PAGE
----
Chapter 3: Choosing the important outcomes for a systematic review of a medical test

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4 Scopus citations


In this chapter of the Evidence-based Practice Centers Methods Guide for Medical Tests, we describe how the decision to use a medical test generates a broad range of outcomes and that each of these outcomes should be considered for inclusion in a systematic review. Awareness of these varied outcomes affects how a decision maker balances the benefits and risks of the test; therefore, a systematic review should present the evidence on these diverse outcomes. The key outcome categories include clinical management outcomes and direct health effects; emotional, social, cognitive, and behavioral responses to testing; legal and ethical outcomes, and costs. We describe the challenges of incorporating these outcomes in a systematic review, suggest a framework for generating potential outcomes for inclusion, and describe the role of stakeholders in choosing the outcomes for study. Finally, we give examples of systematic reviews that either included a range of outcomes or that might have done so. The following are the key messages in this chapter: • Consider both the outcomes that are relevant to the process of testing and those that are relevant to the results of the test. • Consider inclusion of outcomes in all five domains: clinical management effects, direct test effects; emotional, social, cognitive and behavioral effects; legal and ethical effects, and costs. • Consider to which group the outcomes of testing are most relevant. • Given resource limitations, prioritize which outcomes to include. This decision depends on the needs of the stakeholder(s), who should be assisted in prioritizing the outcomes for inclusion.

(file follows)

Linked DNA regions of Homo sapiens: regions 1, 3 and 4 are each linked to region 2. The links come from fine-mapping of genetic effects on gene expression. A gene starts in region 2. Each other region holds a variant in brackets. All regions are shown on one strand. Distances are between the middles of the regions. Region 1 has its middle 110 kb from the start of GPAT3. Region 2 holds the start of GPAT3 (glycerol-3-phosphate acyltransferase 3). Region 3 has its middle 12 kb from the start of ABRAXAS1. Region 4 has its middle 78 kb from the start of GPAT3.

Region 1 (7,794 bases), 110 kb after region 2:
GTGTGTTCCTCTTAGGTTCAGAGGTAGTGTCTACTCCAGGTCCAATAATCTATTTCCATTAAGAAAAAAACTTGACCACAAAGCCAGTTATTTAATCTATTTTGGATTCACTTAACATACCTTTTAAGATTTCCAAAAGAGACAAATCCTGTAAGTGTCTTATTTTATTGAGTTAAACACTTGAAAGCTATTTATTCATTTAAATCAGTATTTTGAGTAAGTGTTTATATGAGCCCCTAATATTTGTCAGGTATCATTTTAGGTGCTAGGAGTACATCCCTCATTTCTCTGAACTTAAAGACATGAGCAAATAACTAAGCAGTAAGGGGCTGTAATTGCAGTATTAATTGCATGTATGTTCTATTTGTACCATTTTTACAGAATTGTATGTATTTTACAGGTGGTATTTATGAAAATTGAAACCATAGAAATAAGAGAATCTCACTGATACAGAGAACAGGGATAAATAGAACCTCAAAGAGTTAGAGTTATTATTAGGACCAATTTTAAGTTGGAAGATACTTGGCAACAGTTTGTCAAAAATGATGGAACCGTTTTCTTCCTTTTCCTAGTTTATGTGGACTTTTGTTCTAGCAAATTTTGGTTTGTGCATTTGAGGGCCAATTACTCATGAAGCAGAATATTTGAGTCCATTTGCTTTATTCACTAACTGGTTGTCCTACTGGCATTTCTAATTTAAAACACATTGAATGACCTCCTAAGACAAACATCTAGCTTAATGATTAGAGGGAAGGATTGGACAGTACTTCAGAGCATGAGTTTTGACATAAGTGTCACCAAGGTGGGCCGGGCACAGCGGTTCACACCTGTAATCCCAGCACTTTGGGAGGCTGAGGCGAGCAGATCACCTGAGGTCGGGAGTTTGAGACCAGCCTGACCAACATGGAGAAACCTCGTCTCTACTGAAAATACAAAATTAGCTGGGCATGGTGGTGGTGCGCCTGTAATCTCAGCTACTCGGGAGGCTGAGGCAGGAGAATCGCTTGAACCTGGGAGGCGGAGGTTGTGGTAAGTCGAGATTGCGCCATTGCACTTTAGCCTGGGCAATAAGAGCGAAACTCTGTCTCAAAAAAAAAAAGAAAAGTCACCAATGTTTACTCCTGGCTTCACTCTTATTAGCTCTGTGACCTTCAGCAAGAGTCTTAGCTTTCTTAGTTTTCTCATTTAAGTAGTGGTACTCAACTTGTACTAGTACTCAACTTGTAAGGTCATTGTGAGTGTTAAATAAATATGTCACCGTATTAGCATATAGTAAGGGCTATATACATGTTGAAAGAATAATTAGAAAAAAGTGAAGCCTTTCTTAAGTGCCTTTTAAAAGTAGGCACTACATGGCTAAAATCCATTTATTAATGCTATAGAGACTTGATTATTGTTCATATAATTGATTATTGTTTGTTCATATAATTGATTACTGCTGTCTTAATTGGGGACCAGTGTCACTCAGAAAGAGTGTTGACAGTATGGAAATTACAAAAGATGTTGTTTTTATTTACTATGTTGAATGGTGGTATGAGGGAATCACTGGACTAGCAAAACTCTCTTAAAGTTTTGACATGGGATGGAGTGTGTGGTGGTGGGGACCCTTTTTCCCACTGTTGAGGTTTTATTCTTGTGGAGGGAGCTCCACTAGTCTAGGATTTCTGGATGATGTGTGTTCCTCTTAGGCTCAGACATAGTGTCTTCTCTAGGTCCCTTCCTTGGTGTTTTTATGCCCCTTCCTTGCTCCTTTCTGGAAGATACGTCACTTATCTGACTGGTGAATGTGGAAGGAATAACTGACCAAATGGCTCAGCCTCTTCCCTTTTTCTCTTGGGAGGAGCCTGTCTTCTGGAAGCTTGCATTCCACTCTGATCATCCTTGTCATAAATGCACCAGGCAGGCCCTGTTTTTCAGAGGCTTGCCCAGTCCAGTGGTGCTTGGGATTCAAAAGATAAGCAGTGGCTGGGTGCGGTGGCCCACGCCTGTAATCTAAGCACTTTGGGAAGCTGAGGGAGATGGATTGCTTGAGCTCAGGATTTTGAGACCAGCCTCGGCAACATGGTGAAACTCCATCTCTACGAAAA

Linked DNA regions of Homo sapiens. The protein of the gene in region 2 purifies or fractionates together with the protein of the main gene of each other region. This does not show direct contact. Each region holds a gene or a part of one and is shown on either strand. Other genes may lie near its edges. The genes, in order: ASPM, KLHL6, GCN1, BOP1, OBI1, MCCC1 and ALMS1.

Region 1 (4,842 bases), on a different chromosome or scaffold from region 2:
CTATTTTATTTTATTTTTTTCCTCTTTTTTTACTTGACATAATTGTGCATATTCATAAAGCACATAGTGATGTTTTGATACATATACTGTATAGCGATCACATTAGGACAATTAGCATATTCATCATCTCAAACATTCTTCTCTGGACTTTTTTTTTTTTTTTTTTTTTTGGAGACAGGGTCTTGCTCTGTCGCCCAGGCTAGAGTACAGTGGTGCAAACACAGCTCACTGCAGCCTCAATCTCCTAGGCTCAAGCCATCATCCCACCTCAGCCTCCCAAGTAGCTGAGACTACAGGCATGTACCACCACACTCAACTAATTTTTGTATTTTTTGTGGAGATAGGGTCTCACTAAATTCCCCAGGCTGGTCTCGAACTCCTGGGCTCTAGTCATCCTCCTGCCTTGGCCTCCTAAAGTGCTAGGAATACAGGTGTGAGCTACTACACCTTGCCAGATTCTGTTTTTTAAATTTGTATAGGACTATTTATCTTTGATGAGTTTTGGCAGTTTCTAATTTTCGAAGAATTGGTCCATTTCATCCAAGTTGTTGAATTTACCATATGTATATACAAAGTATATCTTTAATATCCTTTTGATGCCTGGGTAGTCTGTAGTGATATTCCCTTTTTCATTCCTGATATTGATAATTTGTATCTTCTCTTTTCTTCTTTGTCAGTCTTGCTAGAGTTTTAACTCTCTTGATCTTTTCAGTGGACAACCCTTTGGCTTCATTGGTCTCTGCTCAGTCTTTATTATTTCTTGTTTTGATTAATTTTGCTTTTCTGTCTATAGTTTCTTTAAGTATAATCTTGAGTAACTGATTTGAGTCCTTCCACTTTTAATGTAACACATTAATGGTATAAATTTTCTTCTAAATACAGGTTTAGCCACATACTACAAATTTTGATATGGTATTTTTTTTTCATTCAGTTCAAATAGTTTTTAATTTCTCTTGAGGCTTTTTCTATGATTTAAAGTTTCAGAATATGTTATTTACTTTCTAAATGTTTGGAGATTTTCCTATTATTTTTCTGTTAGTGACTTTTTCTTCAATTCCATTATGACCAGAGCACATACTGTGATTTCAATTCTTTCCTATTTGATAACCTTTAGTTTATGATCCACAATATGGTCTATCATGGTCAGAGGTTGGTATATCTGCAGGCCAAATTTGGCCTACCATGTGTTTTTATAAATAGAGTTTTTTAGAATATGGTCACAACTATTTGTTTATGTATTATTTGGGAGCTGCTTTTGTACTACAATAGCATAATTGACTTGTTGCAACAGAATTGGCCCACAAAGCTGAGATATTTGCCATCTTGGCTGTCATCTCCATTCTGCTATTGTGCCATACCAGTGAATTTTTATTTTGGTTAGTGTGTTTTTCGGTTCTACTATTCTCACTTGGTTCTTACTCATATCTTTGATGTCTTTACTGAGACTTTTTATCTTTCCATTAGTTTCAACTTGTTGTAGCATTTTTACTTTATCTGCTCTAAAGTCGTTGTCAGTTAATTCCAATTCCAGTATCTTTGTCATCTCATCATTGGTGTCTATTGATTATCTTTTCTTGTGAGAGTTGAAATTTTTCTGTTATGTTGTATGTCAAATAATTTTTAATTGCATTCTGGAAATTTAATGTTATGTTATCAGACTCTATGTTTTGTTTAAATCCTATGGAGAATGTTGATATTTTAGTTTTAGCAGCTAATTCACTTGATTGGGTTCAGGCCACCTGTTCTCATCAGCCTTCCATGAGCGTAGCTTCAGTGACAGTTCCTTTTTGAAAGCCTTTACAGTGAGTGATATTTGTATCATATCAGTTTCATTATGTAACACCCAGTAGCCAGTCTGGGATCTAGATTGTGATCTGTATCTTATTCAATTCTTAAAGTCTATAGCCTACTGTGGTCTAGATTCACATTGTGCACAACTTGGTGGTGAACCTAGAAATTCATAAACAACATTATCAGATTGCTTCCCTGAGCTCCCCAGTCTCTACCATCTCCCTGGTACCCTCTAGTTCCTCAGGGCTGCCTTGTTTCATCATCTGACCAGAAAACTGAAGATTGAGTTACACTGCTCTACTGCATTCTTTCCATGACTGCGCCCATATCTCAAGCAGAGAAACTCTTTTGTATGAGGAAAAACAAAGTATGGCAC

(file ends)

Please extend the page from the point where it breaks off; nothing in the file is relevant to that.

Original languageEnglish (US)
Pages (from-to)S20-S27
JournalJournal of general internal medicine
Issue numberSUPPL.1
StatePublished - Jun 2012


  • diagnostic tests
  • outcomes
  • systematic review

ASJC Scopus subject areas

  • Internal Medicine


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